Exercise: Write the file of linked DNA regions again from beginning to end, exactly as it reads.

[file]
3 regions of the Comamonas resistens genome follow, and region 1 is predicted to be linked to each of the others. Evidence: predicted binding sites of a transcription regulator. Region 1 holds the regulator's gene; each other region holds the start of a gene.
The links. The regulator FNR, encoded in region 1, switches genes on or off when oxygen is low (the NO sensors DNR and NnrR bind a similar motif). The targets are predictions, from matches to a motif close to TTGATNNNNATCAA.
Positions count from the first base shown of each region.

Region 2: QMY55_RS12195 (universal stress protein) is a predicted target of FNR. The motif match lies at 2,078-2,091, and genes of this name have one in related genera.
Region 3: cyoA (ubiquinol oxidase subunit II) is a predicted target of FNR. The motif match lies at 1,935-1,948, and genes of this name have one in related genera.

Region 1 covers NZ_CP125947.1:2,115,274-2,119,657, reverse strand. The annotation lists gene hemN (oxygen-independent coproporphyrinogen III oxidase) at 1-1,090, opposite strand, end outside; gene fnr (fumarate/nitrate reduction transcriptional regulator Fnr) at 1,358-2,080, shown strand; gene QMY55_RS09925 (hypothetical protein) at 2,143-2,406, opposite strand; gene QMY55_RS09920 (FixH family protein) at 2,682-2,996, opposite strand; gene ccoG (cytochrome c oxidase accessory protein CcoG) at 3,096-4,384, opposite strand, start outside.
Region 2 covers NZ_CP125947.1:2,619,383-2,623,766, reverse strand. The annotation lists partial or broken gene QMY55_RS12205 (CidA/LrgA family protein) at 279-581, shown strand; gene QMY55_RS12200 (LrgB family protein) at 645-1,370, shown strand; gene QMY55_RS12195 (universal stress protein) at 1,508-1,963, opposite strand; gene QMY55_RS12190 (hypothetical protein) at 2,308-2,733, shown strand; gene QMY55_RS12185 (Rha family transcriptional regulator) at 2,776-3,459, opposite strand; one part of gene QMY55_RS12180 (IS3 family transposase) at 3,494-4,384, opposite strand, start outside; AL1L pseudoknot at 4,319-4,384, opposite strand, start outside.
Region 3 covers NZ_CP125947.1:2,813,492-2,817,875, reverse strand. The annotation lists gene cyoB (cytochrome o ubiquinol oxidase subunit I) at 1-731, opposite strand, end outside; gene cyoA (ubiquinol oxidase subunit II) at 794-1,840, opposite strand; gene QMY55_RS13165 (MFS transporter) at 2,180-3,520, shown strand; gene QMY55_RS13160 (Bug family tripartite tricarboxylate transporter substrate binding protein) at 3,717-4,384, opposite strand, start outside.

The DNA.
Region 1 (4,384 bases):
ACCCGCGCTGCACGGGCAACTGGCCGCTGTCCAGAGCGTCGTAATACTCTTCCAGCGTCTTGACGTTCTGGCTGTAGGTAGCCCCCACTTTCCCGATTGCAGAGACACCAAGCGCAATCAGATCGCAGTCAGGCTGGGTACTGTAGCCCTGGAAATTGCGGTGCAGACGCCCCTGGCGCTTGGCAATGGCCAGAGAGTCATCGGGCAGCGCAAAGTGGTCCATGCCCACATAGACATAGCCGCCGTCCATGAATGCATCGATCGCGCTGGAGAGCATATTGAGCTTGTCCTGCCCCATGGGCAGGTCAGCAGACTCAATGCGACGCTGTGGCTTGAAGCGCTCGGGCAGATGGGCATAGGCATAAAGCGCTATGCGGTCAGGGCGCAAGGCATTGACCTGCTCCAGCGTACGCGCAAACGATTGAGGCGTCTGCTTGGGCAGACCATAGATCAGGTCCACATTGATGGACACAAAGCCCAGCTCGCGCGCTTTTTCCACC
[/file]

3 regions of the Comamonas resistens genome follow, and region 1 is predicted to be linked to each of the others. Evidence: predicted binding sites of a transcription regulator. Region 1 holds the regulator's gene; each other region holds the start of a gene.
The links. The regulator FNR, encoded in region 1, switches genes on or off when oxygen is low (the NO sensors DNR and NnrR bind a similar motif). The targets are predictions, from matches to a motif close to TTGATNNNNATCAA.
Positions count from the first base shown of each region.

Region 2: QMY55_RS12195 (universal stress protein) is a predicted target of FNR. The motif match lies at 2,078-2,091, and genes of this name have one in related genera.
Region 3: cyoA (ubiquinol oxidase subunit II) is a predicted target of FNR. The motif match lies at 1,935-1,948, and genes of this name have one in related genera.

Region 1 covers NZ_CP125947.1:2,115,274-2,119,657, reverse strand. The annotation lists gene hemN (oxygen-independent coproporphyrinogen III oxidase) at 1-1,090, opposite strand, end outside; gene fnr (fumarate/nitrate reduction transcriptional regulator Fnr) at 1,358-2,080, shown strand; gene QMY55_RS09925 (hypothetical protein) at 2,143-2,406, opposite strand; gene QMY55_RS09920 (FixH family protein) at 2,682-2,996, opposite strand; gene ccoG (cytochrome c oxidase accessory protein CcoG) at 3,096-4,384, opposite strand, start outside.
Region 2 covers NZ_CP125947.1:2,619,383-2,623,766, reverse strand. The annotation lists partial or broken gene QMY55_RS12205 (CidA/LrgA family protein) at 279-581, shown strand; gene QMY55_RS12200 (LrgB family protein) at 645-1,370, shown strand; gene QMY55_RS12195 (universal stress protein) at 1,508-1,963, opposite strand; gene QMY55_RS12190 (hypothetical protein) at 2,308-2,733, shown strand; gene QMY55_RS12185 (Rha family transcriptional regulator) at 2,776-3,459, opposite strand; one part of gene QMY55_RS12180 (IS3 family transposase) at 3,494-4,384, opposite strand, start outside; AL1L pseudoknot at 4,319-4,384, opposite strand, start outside.
Region 3 covers NZ_CP125947.1:2,813,492-2,817,875, reverse strand. The annotation lists gene cyoB (cytochrome o ubiquinol oxidase subunit I) at 1-731, opposite strand, end outside; gene cyoA (ubiquinol oxidase subunit II) at 794-1,840, opposite strand; gene QMY55_RS13165 (MFS transporter) at 2,180-3,520, shown strand; gene QMY55_RS13160 (Bug family tripartite tricarboxylate transporter substrate binding protein) at 3,717-4,384, opposite strand, start outside.

The DNA.
Region 1 (4,384 bases):
ACCCGCGCTGCACGGGCAACTGGCCGCTGTCCAGAGCGTCGTAATACTCTTCCAGCGTCTTGACGTTCTGGCTGTAGGTAGCCCCCACTTTCCCGATTGCAGAGACACCAAGCGCAATCAGATCGCAGTCAGGCTGGGTACTGTAGCCCTGGAAATTGCGGTGCAGACGCCCCTGGCGCTTGGCAATGGCCAGAGAGTCATCGGGCAGCGCAAAGTGGTCCATGCCCACATAGACATAGCCGCCGTCCATGAATGCATCGATCGCGCTGGAGAGCATATTGAGCTTGTCCTGCCCCATGGGCAGGTCAGCAGACTCAATGCGACGCTGTGGCTTGAAGCGCTCGGGCAGATGGGCATAGGCATAAAGCGCTATGCGGTCAGGGCGCAAGGCATTGACCTGCTCCAGCGTACGCGCAAACGATTGAGGCGTCTGCTTGGGCAGACCATAGATCAGGTCCACATTGATGGACACAAAGCCCAGCTCGCGCGCTTTTTCCACC